help cow in laborgreenspun.com : LUSENET : Countryside : One Thread
hi my cow is in labor. She drank alot of water but no food. She is in labor i am sure. I would like to know if you know how long cows are in labor. hours ? days ?. Please help... I will check in all morning but most of the time i will be with her. And any advice for the new baby i will need to know right after it is born would be helpful. thanks to every one. vickie in s. In
-- vickie (email@example.com), February 24, 2002
We have gotten excited before too, but it is always best to let Mother Nature take it's course. It seems that it takes longer than we would like. We had one where the calf's foot was stickin out,she was running around and wouldn't lay down like we thought she was supposed to.....we left her alone and the next morning she had her calf walking with her no problems. It was her first calf. The mom should lick the calf dry, but if it's freezing out and she doesn't lick her dry you'll need to dry off the calf. If the calf is not dried off or licked off and it's freezing the calf could lose it's tail...by being froze off. Good Luck!
-- Carla (firstname.lastname@example.org), February 24, 2002.
AS LONG AS SHE SEEMS TO BE DOING OK JUST LET HER BE . OUR COW HAD HER FIRST 4 WEEKS AGO. SHE WOULD GET UP WALK AROUND LAY BACK DOWN AND SHE WAS IN LABOR FOR APPROX. AN HOUR. ITS A GOOD IDEA TO BE OUT THERE IS CASE SHE NEEDS A HELPING HAND. IF YOU SEE TWO HOOFS AND A TONGUE THAT IS PERFECT BUT IF YOU OLNY SEE ONE FOOT AND NO TONGUE STAY CLOSE SHE MIGHT NEED YOUR HELP. IF YOU HAVE TO HELP REMEMBER USE DOWNARD PULLING PULLING MOTION WHEN SHE CONTRACTS. HOPE THIS WILL HELP. LARRY
-- larry dunn (email@example.com), February 24, 2002.
Hmmmm, Vickie, this is a tricky question. It depends a lot on how well you know the strain of cattle you are raising and that does take awhile. Once you do, you will just know when it is time to get in there and help out. I would do just what you are doing. Watch her, and when you actually see her start seriously pushing and straining, and maybe see a foot(you can tell if it is a rear or front foot if you feel up the leg, and you can tell if the calf is right side up) then be guided by that. If she is at it for a full 12 hours, I'd call the Vet and follow the advice. Each cow is different, it just takes experience. Hope all is well and that you have a beautiful calf. LQ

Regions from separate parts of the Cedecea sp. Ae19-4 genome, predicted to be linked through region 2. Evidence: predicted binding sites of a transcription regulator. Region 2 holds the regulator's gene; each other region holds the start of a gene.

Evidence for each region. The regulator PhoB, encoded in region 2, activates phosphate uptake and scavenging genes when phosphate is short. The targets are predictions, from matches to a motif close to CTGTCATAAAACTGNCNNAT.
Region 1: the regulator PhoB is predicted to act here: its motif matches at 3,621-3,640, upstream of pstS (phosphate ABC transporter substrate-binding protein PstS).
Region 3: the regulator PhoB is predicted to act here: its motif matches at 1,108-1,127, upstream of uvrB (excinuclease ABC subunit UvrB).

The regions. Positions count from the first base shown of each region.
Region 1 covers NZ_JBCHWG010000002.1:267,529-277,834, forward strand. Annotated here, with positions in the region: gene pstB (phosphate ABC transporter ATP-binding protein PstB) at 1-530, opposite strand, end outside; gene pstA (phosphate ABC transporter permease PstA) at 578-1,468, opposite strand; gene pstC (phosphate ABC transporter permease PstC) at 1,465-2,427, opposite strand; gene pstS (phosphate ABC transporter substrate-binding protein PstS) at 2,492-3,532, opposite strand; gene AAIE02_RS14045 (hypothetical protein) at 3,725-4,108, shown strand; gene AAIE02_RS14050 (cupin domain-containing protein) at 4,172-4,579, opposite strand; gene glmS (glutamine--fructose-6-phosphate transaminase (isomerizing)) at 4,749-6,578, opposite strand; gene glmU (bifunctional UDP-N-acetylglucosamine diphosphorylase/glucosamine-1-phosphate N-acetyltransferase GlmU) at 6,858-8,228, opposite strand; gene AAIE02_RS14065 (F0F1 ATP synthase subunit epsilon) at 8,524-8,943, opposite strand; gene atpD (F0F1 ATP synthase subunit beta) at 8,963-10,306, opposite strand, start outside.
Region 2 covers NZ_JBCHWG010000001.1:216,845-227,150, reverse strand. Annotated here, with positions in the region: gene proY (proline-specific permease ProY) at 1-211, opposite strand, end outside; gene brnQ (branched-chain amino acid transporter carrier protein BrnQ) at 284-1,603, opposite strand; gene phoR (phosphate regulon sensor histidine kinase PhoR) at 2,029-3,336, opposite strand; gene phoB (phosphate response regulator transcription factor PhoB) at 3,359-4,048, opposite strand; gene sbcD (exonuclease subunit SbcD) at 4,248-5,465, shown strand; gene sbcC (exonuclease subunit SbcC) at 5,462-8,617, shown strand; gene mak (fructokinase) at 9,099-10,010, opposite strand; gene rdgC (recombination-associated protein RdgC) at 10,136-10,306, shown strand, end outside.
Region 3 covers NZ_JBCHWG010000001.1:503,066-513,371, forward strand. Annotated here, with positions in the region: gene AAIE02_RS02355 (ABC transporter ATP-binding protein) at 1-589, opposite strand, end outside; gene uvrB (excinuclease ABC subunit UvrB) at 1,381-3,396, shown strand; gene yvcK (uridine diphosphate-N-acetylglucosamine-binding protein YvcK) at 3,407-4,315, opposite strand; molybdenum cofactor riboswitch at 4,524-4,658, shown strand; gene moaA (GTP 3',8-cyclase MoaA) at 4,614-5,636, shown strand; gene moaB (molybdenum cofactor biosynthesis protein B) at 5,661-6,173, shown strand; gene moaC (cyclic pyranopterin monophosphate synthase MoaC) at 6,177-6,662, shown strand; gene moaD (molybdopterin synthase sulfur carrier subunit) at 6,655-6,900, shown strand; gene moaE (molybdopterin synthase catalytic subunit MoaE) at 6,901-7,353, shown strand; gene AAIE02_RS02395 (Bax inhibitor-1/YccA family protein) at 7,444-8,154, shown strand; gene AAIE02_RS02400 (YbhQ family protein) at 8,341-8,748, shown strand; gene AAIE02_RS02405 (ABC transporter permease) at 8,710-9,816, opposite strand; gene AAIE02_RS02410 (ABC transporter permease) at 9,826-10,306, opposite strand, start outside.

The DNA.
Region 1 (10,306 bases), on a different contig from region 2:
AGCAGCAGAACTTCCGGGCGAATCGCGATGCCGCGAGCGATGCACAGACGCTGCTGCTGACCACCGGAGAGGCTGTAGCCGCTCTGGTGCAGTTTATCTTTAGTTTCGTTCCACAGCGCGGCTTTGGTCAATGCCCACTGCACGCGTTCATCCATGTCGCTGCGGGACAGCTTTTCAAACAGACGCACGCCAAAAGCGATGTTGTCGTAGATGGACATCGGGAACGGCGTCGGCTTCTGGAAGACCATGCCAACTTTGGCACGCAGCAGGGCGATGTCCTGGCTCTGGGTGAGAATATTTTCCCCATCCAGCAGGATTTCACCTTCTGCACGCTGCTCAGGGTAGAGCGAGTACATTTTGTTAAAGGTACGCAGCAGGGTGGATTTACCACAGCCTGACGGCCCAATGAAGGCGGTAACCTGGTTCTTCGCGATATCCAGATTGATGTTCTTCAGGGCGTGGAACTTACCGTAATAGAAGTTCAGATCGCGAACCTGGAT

-- Little Quacker (firstname.lastname@example.org), February 24, 2002.
My cow had her calf 2 weeks ago and calm collected me went to pieces and nearly drove my husband insane. This was my pet milk cow(Lord help my children when I get grandchildren :o). Normally labor takes several hours. My cow took all morning(noticed her in labor around 8am and she had the calf at 1pm). Don't jump in and help. Let nature take it's course. If you can tell she is in trouble, and it will be very obvious even to an inexperienced person, then call the vet. I hate to pay a vet bill as badly as anyone else but in this situation I absolutely would(even after having grown up on a cattle ranch and worked with cows all my life I wouldn't jump in unless the situation was really desperate and I have yet to come across a situation that couldn't wait 20 mins for the vet to get there). The one thing you do want to look for is when you see the little hoof or hooves to make sure the little toes are pointed up for a forward presentation of the calf instead of a breech(toes would be pointing down then). Make sure the calf sucks within the first 12 hrs of it's life. That has been the only consistent problem I have had with calves(especially of a dairy breed and some brahmans). Your cow should loose the stuff 'hangin out the back' within 3-4 days(this should be just kind of stringy stuff). If it is a bulbous thing hanging out the back of her call the vet immediately because she has prolapsed(yes I have actually put it back in myself but I don't recommend it and you would need a vet for antibiotic boluses anyhow). It really is a piece of cake. If at all possible try not to hover around the cow and more than likely you will go find her in a couple of hours and she will have a new calf standing on wobbly legs lookin for his breakfast.
-- Amanda (email@example.com), February 24, 2002.